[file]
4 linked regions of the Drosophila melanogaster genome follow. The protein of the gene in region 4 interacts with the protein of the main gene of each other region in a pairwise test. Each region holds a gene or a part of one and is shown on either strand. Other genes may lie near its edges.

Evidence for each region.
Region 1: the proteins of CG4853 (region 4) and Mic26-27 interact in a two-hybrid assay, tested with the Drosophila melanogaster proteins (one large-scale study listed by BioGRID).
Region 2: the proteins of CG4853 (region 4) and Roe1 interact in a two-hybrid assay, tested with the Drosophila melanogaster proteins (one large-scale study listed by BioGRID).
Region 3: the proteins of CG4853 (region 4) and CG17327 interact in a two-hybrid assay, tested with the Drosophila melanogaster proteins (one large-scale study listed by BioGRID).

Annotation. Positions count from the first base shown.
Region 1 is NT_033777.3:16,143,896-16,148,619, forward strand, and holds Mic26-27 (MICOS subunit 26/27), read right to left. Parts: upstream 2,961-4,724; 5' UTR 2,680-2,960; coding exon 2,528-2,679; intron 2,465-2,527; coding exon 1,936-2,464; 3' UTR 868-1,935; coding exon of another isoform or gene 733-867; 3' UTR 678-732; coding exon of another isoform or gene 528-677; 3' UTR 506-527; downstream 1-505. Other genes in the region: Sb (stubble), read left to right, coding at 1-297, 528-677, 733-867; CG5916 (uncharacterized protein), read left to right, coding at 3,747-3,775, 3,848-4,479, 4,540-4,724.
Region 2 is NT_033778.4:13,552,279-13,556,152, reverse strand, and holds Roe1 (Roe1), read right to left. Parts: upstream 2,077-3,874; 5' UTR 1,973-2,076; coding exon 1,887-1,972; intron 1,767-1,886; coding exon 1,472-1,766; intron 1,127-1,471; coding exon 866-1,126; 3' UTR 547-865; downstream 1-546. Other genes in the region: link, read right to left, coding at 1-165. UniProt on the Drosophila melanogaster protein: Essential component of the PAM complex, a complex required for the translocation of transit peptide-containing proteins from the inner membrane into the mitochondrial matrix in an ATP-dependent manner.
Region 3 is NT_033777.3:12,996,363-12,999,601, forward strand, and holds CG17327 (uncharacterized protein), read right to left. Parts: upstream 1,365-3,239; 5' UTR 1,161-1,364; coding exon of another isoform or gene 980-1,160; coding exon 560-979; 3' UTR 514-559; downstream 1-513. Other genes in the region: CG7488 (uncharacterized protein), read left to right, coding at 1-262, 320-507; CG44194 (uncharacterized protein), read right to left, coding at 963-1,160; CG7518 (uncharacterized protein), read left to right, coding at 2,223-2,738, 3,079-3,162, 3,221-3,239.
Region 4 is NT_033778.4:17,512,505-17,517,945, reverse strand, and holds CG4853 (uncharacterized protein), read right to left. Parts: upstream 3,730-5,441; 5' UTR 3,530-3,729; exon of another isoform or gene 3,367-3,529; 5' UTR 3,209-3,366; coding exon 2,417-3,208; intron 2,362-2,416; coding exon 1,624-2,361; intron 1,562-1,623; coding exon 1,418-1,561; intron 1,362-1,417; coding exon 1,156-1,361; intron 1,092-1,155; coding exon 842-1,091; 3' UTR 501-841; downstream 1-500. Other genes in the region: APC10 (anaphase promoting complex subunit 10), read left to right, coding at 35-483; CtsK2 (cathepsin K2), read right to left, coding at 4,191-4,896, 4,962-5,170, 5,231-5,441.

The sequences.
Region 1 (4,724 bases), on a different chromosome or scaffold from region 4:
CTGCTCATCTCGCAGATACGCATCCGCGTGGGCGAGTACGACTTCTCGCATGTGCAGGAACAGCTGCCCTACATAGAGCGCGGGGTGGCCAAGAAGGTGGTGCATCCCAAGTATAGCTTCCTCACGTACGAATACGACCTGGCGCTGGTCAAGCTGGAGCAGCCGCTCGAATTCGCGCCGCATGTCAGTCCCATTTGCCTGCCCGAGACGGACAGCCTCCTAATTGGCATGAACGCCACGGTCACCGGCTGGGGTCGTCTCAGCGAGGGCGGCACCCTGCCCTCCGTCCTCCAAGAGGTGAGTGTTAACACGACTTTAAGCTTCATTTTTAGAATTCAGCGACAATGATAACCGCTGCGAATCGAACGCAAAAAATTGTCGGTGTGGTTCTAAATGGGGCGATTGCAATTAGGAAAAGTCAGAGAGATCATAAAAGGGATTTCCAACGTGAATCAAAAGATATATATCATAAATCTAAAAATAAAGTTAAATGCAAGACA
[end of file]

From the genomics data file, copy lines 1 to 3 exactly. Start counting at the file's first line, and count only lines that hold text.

4 linked regions of the Drosophila melanogaster genome follow. The protein of the gene in region 4 interacts with the protein of the main gene of each other region in a pairwise test. Each region holds a gene or a part of one and is shown on either strand. Other genes may lie near its edges.

Evidence for each region.
Region 1: the proteins of CG4853 (region 4) and Mic26-27 interact in a two-hybrid assay, tested with the Drosophila melanogaster proteins (one large-scale study listed by BioGRID).